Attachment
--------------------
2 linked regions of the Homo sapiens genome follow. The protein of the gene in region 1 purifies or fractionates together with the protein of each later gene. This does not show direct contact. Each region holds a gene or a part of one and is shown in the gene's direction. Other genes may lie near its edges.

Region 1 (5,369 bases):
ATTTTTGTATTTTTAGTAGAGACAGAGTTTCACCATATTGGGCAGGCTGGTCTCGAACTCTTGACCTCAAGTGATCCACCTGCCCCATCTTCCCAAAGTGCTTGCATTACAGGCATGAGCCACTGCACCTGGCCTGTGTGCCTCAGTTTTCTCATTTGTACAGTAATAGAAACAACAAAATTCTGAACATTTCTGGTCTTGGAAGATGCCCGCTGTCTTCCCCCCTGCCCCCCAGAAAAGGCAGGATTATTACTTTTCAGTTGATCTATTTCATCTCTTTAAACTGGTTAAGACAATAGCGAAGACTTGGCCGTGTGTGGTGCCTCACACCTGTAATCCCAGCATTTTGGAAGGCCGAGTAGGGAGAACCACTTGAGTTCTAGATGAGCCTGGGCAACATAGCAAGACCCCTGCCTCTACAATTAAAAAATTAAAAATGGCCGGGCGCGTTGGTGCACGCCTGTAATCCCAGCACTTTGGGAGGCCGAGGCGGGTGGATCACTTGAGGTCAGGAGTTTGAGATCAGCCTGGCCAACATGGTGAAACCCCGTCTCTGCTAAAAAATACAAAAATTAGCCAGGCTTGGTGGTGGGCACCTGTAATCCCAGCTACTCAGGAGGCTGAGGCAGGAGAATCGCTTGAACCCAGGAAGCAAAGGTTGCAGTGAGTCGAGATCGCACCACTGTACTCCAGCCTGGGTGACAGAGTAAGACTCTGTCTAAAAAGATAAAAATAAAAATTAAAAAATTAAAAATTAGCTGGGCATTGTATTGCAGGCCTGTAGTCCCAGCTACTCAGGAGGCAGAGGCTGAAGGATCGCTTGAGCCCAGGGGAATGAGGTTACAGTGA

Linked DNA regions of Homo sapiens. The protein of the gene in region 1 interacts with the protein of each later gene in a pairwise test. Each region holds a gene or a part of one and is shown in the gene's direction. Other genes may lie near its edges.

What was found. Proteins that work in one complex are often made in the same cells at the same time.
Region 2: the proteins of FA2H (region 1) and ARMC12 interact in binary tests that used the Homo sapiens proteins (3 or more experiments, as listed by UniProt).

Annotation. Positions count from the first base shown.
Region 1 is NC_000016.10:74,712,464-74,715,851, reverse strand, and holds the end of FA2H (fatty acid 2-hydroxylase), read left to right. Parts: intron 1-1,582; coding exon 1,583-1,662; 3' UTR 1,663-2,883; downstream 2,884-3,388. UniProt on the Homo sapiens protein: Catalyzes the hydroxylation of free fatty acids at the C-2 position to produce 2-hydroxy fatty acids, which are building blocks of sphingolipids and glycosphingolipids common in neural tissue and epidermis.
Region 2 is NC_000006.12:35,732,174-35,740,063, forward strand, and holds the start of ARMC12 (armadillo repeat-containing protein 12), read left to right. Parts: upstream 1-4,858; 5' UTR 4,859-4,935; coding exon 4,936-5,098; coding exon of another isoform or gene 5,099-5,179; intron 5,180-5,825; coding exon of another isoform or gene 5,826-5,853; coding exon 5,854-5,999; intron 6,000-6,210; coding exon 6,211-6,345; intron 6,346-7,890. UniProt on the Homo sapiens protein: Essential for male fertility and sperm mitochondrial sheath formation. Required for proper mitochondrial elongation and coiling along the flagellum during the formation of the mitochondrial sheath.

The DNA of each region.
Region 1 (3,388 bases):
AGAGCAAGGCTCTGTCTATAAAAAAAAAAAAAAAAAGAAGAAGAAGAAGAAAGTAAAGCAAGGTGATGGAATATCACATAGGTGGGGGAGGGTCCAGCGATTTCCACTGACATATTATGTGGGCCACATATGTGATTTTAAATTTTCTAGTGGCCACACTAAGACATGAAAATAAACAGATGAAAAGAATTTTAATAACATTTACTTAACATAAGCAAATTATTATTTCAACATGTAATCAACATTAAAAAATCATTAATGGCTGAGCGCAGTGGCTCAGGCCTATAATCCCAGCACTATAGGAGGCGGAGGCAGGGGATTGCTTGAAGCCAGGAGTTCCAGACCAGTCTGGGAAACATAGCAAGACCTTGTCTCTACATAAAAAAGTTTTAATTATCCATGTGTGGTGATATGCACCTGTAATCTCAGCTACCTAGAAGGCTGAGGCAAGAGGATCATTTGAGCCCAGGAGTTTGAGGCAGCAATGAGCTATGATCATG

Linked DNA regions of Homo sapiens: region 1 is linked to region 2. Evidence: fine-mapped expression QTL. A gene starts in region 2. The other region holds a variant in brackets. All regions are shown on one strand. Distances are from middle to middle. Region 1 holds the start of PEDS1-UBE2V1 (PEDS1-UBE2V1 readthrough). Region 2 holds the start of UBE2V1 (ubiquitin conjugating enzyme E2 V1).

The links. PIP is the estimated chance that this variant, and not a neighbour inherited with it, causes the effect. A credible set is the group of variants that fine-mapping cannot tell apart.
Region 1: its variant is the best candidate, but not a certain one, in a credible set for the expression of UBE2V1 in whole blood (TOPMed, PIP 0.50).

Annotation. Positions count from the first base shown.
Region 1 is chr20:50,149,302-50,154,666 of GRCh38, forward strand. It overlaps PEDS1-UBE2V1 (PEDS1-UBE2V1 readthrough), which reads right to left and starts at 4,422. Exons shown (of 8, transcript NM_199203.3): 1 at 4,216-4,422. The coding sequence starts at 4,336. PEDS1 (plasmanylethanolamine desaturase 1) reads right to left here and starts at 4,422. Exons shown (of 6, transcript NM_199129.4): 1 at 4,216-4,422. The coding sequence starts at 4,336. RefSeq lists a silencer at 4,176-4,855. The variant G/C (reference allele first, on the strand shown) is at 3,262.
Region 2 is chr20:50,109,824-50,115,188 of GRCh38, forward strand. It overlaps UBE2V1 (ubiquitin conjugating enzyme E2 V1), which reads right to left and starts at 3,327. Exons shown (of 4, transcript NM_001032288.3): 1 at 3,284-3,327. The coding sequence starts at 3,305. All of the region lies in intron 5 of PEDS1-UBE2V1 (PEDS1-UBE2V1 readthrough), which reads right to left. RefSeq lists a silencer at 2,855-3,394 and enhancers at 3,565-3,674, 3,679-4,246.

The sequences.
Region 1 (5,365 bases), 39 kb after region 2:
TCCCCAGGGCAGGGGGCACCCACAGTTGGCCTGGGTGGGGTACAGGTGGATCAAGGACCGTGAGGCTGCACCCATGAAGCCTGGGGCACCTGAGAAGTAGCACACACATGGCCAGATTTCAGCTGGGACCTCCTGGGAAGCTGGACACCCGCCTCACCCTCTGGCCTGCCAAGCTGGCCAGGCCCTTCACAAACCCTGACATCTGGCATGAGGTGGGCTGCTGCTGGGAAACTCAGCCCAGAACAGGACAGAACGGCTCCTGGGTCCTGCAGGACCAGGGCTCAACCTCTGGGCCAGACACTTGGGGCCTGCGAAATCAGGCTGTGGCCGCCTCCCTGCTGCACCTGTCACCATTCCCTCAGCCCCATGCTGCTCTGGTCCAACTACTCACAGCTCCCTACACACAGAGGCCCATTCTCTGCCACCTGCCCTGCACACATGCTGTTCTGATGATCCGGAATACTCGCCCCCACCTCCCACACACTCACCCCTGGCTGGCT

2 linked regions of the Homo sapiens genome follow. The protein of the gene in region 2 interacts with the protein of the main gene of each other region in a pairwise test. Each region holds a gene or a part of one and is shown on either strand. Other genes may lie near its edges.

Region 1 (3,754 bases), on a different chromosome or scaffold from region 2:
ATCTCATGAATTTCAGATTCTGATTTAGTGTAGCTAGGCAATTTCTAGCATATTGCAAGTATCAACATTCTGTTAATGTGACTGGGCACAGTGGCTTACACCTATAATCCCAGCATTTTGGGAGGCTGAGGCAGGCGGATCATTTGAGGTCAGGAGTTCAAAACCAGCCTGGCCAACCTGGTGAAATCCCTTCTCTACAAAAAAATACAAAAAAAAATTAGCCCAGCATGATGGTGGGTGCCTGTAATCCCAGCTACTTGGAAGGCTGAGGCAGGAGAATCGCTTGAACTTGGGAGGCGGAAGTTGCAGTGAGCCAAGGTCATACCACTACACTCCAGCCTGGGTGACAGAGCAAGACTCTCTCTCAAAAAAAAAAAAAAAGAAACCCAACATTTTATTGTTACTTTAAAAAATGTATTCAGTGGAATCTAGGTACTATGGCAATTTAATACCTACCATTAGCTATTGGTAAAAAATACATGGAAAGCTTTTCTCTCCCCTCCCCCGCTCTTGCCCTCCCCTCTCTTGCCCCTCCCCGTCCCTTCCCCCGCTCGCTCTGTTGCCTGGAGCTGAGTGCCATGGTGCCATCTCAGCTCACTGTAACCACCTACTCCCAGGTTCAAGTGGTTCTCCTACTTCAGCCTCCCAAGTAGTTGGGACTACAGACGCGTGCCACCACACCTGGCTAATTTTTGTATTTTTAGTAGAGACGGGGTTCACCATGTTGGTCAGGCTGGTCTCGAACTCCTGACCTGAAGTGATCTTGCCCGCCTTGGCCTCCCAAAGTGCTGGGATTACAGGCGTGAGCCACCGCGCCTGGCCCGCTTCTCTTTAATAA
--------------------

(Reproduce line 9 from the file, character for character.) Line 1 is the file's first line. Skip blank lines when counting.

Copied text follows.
Region 2 is NC_000006.12:35,732,174-35,740,063, forward strand, and holds the start of ARMC12 (armadillo repeat-containing protein 12), read left to right. Parts: upstream 1-4,858; 5' UTR 4,859-4,935; coding exon 4,936-5,098; coding exon of another isoform or gene 5,099-5,179; intron 5,180-5,825; coding exon of another isoform or gene 5,826-5,853; coding exon 5,854-5,999; intron 6,000-6,210; coding exon 6,211-6,345; intron 6,346-7,890. UniProt on the Homo sapiens protein: Essential for male fertility and sperm mitochondrial sheath formation. Required for proper mitochondrial elongation and coiling along the flagellum during the formation of the mitochondrial sheath.